Thanks to the results of a Technology Business Management (TBM) Council and KPMG survey conducted among European TBM practitioners at the Council’s inaugural TBM European Summit last June we get an interesting insight into the state of financial stewardship in corporate IT organizations. With the survey respondents coming from a widespread of organizations representing 10 different industry sectors. And differing annual IT spending levels – ranging from less than £20m to over £3bn. It’s an interesting perspective for IT service management (ITSM) pros.
The pressures on IT for better financial stewardship
To lift a quote from the technology business management report:
“A perceived lack of IT transparency and delivered value has led executives to ask some challenging questions.CIOs want to know:
- How do my IT costs and performance compare to my competitors?
- How can I spend less on running the business and more on growing the business?
- How can I drive down service costs without sacrificing quality and stability?
CFOs want to know:
- Why does IT cost so much?
- Where can I get the most value for an incremental investment in IT?
- How can I get data to make informed decisions?
Business leaders want to know:
- Are IT investments aligned with the most strategic business need
- How can I accurately forecast my IT costs?
- What IT investments deliver the most value?”
And why shouldn’t they ask these questions? Each and every year the corporate IT organization spends, or to be more precise “invests”, a significant amount of the business’ money. They deserve to see that it is spent wisely whether this is done via technology business management or another route.
And the survey said…
Remember that these results are from people/organizations that know they need, and are actively seeking, to get better at technology business management (they were at the TBM Council conference after all).
- 90% of companies do not believe their organization is mature yet in terms of TBM.
- Only 20% of respondents say they have effective IT/finance tools to drive the TBM agenda, and only 28% of companies believe they have the right skills to deliver it.
So, while the ambition is there, there is still much to be done by those already focused on improving financial stewardship, let alone those organizations still trying to grasp the nettle.
And, looking at two of the key objectives of TBM – to reduce operating cost and control IT spend, and to ensure that the business understands the value of IT – a quarter (24%) of respondents said that they met both criteria. This separation of successful organizations has allowed KPMG to look at the DNA of those organizations that have succeeded versus those that still have work to do with TBM.
The DNA of a TBM leader
The survey offered the following picture of successful organizations (in terms of technology business management):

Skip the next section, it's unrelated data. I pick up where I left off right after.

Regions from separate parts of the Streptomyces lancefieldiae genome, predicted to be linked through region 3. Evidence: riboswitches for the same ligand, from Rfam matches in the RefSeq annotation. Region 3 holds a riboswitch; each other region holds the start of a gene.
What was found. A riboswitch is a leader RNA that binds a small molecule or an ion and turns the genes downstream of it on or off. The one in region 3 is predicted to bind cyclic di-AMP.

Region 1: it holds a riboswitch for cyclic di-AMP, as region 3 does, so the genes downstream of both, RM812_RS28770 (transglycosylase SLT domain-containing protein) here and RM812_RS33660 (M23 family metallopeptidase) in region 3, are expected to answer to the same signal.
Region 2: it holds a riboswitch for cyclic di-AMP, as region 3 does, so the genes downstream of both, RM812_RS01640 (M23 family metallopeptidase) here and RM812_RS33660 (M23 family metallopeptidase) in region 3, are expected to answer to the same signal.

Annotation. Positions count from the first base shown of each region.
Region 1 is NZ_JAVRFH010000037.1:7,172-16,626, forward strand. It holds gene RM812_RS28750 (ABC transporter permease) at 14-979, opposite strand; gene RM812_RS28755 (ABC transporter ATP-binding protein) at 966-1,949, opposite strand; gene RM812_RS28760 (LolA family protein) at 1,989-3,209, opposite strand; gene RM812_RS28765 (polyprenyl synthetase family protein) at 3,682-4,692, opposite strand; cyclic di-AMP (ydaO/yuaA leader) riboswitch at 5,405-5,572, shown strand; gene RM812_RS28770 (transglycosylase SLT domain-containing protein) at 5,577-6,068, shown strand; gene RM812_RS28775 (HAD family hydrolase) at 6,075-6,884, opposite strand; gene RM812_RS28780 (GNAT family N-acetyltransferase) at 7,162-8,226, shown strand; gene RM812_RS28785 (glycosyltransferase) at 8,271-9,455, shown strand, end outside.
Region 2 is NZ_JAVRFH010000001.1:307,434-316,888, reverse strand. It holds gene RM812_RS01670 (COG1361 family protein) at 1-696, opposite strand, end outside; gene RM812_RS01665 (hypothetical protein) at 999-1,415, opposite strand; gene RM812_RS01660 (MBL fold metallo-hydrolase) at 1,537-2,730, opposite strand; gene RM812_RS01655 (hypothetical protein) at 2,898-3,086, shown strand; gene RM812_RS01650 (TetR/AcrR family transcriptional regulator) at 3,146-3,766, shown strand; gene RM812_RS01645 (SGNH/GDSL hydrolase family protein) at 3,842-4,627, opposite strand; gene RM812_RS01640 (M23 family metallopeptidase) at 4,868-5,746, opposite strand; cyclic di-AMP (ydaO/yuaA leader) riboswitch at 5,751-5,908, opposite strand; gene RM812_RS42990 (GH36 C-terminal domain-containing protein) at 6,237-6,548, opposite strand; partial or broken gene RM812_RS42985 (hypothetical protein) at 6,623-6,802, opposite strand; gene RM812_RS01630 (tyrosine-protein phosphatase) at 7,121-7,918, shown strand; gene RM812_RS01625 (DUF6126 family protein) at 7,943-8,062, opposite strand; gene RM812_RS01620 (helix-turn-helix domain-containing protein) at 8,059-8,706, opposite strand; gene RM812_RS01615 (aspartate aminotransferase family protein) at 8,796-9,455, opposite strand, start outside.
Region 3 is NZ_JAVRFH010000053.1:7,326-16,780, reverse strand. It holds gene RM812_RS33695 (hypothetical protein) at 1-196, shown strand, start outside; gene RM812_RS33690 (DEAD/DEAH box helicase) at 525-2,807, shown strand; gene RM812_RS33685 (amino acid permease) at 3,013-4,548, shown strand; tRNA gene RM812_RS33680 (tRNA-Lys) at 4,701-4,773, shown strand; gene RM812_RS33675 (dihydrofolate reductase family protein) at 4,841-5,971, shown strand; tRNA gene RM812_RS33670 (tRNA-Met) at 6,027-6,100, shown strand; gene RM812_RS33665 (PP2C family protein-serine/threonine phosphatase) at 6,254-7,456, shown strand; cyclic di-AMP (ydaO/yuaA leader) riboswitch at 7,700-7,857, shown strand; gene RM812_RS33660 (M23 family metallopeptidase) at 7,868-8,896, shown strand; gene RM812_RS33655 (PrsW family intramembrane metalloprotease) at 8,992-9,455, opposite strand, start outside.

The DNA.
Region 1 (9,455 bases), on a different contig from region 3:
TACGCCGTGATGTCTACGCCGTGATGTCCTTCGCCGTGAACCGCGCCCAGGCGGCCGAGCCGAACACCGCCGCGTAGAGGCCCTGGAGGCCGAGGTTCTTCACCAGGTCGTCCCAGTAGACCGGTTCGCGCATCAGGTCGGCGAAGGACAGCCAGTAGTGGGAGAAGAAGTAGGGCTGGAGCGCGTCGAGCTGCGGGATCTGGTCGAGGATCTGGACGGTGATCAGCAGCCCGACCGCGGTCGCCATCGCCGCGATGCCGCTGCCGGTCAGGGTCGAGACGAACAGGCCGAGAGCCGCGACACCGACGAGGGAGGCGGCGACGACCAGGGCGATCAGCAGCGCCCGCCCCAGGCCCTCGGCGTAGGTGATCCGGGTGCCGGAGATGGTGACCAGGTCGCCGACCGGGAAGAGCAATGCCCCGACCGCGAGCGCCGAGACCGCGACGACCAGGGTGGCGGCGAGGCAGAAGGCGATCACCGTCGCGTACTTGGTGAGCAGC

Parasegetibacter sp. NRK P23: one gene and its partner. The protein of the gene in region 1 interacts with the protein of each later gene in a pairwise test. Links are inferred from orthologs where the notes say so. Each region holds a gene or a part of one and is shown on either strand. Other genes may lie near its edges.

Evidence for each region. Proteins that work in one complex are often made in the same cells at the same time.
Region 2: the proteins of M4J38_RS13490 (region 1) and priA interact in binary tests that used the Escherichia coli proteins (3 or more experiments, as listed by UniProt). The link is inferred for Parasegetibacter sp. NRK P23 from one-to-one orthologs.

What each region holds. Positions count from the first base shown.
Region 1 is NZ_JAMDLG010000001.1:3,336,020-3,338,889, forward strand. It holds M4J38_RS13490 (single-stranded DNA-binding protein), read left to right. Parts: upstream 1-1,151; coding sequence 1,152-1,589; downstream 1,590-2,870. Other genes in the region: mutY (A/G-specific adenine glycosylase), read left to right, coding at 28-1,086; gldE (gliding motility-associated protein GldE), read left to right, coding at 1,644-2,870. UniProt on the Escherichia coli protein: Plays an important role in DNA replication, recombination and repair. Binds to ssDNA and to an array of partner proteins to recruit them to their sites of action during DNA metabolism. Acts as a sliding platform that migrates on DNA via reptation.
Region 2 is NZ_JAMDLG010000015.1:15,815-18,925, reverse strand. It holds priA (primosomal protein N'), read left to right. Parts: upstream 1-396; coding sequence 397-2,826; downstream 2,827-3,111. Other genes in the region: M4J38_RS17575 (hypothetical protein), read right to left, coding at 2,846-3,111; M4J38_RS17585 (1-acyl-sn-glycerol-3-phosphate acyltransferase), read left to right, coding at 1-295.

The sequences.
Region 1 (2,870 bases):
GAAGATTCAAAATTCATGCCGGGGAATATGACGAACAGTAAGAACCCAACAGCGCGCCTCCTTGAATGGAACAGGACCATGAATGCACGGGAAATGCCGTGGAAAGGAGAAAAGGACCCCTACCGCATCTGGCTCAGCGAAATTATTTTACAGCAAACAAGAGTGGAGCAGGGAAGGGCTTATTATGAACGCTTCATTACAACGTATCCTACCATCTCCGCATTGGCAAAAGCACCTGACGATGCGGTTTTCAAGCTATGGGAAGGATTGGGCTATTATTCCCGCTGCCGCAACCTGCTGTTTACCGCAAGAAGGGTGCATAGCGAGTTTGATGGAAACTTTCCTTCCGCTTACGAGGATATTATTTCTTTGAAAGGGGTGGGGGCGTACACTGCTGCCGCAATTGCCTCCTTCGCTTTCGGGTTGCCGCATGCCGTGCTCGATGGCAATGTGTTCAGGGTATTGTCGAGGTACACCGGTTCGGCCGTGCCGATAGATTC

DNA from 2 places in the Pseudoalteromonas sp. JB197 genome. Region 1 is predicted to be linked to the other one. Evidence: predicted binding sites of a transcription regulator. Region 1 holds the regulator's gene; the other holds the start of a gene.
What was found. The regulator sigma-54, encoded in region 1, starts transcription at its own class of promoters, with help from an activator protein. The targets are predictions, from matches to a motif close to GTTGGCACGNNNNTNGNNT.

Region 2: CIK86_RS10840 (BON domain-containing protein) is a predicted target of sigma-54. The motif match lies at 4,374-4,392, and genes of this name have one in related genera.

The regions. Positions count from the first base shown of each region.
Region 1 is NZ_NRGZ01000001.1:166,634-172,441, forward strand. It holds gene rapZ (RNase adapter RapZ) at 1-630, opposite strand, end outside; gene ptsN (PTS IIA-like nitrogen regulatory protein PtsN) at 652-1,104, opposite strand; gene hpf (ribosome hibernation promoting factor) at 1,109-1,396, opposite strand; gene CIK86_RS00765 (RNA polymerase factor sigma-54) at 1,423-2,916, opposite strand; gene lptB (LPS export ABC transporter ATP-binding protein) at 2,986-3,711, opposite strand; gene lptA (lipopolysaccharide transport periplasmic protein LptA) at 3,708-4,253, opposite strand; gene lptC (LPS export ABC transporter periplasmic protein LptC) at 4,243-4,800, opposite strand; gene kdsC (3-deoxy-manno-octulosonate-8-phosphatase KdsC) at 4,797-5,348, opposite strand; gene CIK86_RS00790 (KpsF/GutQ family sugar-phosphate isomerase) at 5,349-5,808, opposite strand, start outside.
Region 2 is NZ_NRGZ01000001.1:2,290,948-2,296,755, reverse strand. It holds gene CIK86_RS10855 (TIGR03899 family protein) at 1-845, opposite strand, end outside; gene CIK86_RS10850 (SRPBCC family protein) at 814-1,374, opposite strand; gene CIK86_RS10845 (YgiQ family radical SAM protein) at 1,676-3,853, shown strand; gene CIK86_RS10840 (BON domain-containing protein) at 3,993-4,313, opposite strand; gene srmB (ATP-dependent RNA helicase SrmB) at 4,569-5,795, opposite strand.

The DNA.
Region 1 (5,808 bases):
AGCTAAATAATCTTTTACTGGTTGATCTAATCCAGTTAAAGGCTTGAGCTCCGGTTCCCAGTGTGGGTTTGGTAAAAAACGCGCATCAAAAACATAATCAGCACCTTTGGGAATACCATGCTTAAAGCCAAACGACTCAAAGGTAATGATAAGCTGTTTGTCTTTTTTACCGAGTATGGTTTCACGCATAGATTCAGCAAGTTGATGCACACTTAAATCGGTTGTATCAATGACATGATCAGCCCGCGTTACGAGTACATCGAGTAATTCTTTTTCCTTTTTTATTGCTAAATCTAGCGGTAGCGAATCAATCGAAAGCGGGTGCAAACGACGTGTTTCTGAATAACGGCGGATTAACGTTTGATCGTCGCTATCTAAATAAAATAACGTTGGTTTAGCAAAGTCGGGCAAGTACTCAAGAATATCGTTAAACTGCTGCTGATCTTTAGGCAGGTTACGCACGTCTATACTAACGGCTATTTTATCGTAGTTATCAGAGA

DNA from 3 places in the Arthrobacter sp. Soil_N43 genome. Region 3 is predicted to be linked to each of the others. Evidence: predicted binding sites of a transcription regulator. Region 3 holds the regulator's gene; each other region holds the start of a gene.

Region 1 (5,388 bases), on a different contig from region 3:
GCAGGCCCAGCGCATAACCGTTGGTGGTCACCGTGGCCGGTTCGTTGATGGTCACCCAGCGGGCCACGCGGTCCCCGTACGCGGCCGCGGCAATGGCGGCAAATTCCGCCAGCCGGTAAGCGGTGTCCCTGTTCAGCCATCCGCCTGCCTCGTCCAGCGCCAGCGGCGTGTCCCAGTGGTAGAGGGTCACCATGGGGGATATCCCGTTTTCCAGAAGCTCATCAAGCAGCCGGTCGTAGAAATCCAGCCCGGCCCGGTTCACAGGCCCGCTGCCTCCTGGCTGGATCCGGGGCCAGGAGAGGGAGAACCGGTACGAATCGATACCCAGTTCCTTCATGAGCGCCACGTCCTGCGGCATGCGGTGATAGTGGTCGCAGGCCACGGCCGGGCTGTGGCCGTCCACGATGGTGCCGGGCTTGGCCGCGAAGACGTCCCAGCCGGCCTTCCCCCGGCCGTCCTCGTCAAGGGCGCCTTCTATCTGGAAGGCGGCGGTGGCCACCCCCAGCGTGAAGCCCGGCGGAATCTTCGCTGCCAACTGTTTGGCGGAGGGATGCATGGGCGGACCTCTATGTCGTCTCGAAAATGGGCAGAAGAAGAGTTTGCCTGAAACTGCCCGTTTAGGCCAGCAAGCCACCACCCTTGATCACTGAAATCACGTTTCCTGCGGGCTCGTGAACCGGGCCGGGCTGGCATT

- They are three times more likely to have achieved cost transparency.
Organizations are six times more likely to be TBM leaders when the CIO is in charge of TBM.
- Organizations that outsource less than 40% of their IT budgets are three times more likely to be a TBM leader.
- TBM leaders are three times more likely to have effective tooling.
- Organizations that achieve TBM benefits are twice as likely to have the right skills and capabilities as those that don’t.
They are twice as likely to have regular review processes of key technology business management data and drivers. With success attributed to three key things:
- Having visibility of their IT spend and are able to drive insight.
- Ensuring IT costs are accurate and available.
- Articulating the business value of IT.
The report offers greater granularity and advice across all of these areas.
“Organisations are six times more likely to be TBM leaders when the CIO is in charge of TBM”
This surprised me. I guess I’ve seen and heard too many IT horror stories, plus it’s easy to assume that someone from the finance function might be a better fit for what is a financially-intensive discipline. But maybe success is more attributable to the ability to forge change within the organization and particularly within IT?
Whatever the cause, the survey found that two-thirds of organizations with the CIO in charge of technology business management reduced their IT costs. But it’s a team game. Dave Yip, Partner at KPMG, put this nicely by stating that:
“CIOs, CFOs, and business leaders need to work in alliance to balance business, financial, and technology objectives and the bedrock of joint success is transparency from each party.”
So the report is an interesting read, and not just for me as a qualified accountant. If you would like to learn more on what your organization can do to improve its financial stewardship, please download the full report from here.